Mulayam Singh Yadav Biography – An Indian politician who known as “Netaji”

Mulayam Singh Yadav is an Indian politician and the founder-patron of the Samajwadi Party. He served for three non-consecutive terms as the Chief Minister of Uttar Pradesh, and also served as the Minister of Defence, Government of India.

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Real Name: Mulayam Singh Yadav
Profession: Indian politician
Birthplace: Saifai, United Provinces, British India
Wife: Malati Devi
Age: 82

Mulayam Singh Yadav (22 November 1939 – 10 October 2022) was an Indian politician and the founder-patron of the Samajwadi Party. He served for three non-consecutive terms as the Chief Minister of Uttar Pradesh, and also served as the Minister of Defence, Government of India. A long-time parliamentarian, he was the Member of Parliament, representing the constituency of Mainpuri in the Lok Sabha, and had also earlier served as the Member of Parliament from Azamgarh and Sambhal constituencies. He was often referred to as Netaji (meaning respected leader in Hindi) by party leaders and workers.

Mulayam Singh Yadav Biography
Mulayam Singh Yadav Biography
Mulayam Singh Yadav Biography
Member of Parliament, Lok Sabha
In office
23 May 2019 – 10 October 2022
Preceded by Tej Pratap Singh Yadav
Constituency Mainpuri
In office
16 May 2014 – 23 May 2019
Preceded by Ramakant Yadav
Succeeded by Akhilesh Yadav
Constituency Azamgarh
In office
16 May 2009 – 16 May 2014
Preceded by Dharmendra Yadav
Succeeded by Tej Pratap Singh Yadav
Constituency Mainpuri
In office
Preceded by D. P. Yadav
Succeeded by Ram Gopal Yadav
Constituency Sambhal
In office
Preceded by Uday Pratap Singh
Succeeded by Balram Singh Yadav
Constituency Mainpuri
15th Chief Minister of Uttar Pradesh
In office
29 August 2003 – 13 May 2007
Preceded by Mayawati
Succeeded by Mayawati
In office
5 December 1993 – 3 June 1995
Preceded by President’s rule
Succeeded by Mayawati
In office
5 December 1989 – 24 June 1991
Preceded by Narayan Datt Tiwari
Succeeded by Kalyan Singh
21st Defence Minister of India
In office
1 Jun 1996 – 19 Mar 1998
Prime Minister
  • H. D. Deve Gowda
  • I. K. Gujral
Preceded by Pramod Mahajan
Succeeded by George Fernandes
1st President of the Samajwadi Party
In office
3 Oct 1992 – 1 Jan 2017
Preceded by Position established
Succeeded by Akhilesh Yadav
Personal details
Born 22 November 1939
Saifai, United Provinces, British India
Died 10 October 2022 (aged 82)
Gurugram, Haryana, India
Political party Samajwadi Party (1992–2022)
Other political
  • Socialist Party
  • Bharatiya Lok Dal
  • Janata Party
  • Bharatiya Kranti Dal
  • Janata Dal (1st time Chief Minister as Janata Dal Leader)
  • Malati Devi (m. 1957; died 2003)
  • Sadhana Gupta (m. 2003; died 2022)
  • Shivpal Singh Yadav (brother)
  • Ram Gopal Yadav (cousin)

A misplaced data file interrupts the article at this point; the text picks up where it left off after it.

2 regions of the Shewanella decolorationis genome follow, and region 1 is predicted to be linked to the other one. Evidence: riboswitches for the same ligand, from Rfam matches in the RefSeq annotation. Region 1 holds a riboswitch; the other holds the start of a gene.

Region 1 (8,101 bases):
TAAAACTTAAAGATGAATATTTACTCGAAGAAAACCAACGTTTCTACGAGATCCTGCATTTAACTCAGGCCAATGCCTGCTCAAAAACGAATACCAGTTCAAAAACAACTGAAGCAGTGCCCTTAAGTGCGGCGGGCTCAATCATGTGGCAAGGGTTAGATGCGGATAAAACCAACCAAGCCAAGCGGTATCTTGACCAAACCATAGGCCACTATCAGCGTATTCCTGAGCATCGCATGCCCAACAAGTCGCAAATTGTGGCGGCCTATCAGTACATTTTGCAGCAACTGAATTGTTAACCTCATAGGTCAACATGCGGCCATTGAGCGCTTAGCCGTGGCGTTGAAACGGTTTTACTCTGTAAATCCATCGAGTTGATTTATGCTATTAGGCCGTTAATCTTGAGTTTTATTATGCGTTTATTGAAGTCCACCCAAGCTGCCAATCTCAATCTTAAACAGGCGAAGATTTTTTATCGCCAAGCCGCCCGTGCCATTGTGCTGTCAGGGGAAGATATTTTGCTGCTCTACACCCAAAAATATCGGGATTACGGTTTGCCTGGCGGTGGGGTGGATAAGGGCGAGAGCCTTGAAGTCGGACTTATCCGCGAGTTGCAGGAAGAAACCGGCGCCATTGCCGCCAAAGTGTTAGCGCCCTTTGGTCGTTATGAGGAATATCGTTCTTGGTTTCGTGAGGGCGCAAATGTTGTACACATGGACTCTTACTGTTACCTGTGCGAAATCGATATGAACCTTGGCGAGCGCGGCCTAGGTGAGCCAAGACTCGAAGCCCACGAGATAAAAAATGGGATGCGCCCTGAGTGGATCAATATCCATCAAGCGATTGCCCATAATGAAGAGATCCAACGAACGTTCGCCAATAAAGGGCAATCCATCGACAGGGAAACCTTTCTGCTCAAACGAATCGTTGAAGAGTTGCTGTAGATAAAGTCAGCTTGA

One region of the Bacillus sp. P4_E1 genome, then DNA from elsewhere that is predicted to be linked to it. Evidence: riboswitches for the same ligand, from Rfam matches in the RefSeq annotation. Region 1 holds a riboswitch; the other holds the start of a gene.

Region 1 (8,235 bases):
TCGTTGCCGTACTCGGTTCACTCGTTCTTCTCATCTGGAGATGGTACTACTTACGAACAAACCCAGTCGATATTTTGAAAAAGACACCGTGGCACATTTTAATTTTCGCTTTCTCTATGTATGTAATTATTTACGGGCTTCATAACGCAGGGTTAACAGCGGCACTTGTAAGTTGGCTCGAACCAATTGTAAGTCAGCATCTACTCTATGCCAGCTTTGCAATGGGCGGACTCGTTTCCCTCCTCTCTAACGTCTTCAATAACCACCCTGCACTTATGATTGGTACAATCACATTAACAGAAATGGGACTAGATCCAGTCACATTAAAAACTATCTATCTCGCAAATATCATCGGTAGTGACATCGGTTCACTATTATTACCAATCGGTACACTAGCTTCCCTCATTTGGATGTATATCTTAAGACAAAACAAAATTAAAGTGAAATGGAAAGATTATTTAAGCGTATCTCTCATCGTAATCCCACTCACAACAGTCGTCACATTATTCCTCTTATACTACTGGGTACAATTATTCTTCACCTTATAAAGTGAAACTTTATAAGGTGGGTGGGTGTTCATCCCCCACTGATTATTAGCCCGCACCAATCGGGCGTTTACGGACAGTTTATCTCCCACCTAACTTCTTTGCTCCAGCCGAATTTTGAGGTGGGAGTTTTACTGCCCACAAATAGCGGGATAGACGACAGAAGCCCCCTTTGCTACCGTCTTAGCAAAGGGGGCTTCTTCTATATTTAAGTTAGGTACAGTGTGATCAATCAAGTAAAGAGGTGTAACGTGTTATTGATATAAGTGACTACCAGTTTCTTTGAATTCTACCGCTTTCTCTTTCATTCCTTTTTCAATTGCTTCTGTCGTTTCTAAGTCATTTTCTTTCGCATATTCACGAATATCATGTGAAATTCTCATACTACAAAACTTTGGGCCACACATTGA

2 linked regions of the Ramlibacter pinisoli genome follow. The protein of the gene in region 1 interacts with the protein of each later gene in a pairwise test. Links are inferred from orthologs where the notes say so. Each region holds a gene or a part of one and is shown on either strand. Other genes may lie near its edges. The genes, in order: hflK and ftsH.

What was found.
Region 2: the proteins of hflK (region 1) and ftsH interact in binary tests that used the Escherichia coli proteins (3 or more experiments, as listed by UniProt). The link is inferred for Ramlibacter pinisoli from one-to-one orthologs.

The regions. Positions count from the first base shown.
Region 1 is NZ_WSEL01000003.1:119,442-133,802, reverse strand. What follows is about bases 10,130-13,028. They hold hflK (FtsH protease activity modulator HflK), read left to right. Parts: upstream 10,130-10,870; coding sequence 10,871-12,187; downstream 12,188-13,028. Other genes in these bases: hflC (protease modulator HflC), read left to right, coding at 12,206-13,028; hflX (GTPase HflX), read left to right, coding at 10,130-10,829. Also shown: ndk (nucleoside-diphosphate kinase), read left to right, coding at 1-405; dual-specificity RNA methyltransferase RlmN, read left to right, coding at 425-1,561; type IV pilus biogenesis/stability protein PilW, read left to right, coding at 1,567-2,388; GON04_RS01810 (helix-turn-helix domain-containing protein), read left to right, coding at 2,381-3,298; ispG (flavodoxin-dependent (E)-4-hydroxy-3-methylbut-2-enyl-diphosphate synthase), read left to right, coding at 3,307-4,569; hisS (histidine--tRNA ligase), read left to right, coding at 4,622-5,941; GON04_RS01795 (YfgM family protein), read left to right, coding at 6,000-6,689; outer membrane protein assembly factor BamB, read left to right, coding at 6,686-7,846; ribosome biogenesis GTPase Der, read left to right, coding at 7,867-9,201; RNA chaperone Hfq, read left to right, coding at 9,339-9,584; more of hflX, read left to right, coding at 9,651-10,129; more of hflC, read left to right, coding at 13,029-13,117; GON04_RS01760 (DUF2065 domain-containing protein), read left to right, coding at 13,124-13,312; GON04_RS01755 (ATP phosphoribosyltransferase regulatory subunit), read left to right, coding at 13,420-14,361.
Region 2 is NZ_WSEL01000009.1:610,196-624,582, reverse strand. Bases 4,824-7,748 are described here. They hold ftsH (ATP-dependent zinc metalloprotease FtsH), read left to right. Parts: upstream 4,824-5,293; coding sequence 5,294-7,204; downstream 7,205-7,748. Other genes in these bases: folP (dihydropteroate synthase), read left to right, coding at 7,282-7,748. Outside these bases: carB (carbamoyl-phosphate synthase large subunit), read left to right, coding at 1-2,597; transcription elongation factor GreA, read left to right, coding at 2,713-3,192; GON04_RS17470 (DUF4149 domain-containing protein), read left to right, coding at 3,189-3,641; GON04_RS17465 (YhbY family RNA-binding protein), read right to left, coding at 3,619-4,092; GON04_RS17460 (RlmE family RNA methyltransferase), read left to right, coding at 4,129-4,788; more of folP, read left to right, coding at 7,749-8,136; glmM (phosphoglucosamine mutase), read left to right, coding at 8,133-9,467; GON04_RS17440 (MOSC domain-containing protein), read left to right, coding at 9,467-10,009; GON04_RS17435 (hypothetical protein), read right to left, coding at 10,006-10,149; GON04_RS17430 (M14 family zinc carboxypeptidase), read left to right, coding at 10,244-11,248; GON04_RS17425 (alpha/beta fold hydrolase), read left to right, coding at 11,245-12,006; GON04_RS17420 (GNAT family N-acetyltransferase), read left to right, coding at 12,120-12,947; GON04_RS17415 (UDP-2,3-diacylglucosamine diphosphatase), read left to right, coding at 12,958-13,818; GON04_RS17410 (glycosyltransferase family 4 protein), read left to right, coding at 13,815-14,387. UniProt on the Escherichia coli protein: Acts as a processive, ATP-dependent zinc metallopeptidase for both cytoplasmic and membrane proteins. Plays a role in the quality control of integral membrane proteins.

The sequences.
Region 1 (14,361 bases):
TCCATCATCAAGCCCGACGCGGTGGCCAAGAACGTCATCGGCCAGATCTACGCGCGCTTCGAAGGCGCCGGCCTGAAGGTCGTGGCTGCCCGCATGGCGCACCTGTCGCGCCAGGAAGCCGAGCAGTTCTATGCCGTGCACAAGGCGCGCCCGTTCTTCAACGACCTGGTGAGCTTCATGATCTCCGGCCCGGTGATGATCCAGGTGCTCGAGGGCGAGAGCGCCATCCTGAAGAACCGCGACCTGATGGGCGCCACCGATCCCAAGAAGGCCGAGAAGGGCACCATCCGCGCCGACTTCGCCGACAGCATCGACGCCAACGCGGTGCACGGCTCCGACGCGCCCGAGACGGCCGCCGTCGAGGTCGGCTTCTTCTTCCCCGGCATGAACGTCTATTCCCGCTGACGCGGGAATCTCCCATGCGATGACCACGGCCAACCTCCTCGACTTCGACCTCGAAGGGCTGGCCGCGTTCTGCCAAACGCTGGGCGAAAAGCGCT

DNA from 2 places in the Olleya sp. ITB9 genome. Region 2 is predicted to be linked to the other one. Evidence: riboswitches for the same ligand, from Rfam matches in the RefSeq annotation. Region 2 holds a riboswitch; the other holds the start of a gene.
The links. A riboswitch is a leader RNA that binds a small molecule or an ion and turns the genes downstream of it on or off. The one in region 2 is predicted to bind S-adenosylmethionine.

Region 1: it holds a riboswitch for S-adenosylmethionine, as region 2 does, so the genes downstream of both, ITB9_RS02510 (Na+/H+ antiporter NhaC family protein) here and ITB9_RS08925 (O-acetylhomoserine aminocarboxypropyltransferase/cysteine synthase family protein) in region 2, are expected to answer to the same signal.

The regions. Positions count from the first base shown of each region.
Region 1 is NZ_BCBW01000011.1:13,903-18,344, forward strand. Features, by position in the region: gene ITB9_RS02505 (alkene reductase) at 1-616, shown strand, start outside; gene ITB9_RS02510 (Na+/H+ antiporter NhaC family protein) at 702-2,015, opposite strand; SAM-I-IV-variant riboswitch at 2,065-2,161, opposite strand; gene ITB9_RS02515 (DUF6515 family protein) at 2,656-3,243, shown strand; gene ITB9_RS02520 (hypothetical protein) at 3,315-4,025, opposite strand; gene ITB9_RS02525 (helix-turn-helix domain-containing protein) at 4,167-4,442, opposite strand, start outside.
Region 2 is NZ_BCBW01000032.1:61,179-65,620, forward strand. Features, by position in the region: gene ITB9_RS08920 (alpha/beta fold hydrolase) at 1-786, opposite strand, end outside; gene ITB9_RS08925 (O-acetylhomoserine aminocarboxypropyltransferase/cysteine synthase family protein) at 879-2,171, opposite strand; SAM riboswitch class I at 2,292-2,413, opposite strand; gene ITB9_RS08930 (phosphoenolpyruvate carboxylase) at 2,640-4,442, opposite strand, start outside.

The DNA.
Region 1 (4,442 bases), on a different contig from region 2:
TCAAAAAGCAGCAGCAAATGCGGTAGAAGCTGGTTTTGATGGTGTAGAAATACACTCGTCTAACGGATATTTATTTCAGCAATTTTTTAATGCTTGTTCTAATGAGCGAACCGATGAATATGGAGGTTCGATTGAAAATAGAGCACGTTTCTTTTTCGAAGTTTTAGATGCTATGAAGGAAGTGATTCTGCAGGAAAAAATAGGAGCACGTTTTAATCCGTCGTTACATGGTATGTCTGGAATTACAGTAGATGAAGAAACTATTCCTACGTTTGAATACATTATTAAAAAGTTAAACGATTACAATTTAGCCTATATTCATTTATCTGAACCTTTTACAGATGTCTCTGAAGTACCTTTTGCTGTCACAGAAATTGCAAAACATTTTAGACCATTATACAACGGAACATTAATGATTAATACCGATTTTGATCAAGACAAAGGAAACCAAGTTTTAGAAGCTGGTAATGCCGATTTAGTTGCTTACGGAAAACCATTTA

• Dimple Yadav (daughter-in-law)
  • Dharmendra Yadav (nephew)
  • Tej Pratap Singh Yadav (grandnephew)
Children Akhilesh Yadav
Residence Saifai, Etawah district, Uttar Pradesh
Education Masters of Arts, (political science), (English Literature), Bachelor of Education
Alma mater
  • K. K. College, Etawah
  • B.R. College, Agra University
Occupation Politician
Profession Agriculturist, a former teacher

Early life and education (Mulayam Singh Yadav Biography)

Mulayam Singh Yadav was born to Murti Devi and Sughar Singh Yadav on 22 November 1939 in Saifai village, Etawah district, Uttar Pradesh, India.

Yadav had three degrees in political science — a B.A. from Karm Kshetra Post Graduate College in Etawah, a B.T. from A. K. College in Shikohabad, and an M.A. from B. R. College, Agra University.

Personal life

Yadav had married twice. His first wife, Malti Devi, was in a vegetative state from 1974 until her death in May 2003 following complications while giving birth to their only child, Akhilesh Yadav. Akhilesh was Chief Minister of Uttar Pradesh from 2012 to 2017.

Mulayam had a relationship with Sadhana Gupta while still married to Malti Devi in the 1990s. Gupta was not well known until February 2007, when the relationship was admitted by India’s Supreme Court. Sadhana Gupta has a son named Prateek Yadav (born in 1988), from her first marriage.

Prateek’s wife Aparna Bisht Yadav (born in 1990) joined BJP in 2022. Sadhana Gupta died in July 2022 after a brief illness.

Mulayam Singh Yadav with Akhilesh Yadav
Mulayam Singh Yadav with Akhilesh Yadav

Family tree

Mulayam Singh Yadav had 4 brothers and a sister Kamla Devi. Ram Gopal Yadav and his sister Geeta Devi are his cousins. The family tree of the Yadav family is as follows:

  • Ratan Singh Yadav (eldest brother)
    • Ranvir Singh Yadav (nephew)
      • Tej Pratap Singh Yadav (grandnephew)
  • Mulayam Singh Yadav (himself)
    • Akhilesh Yadav (son)
    • Prateek Yadav (stepson)
  • Abhay Ram Yadav (younger brother)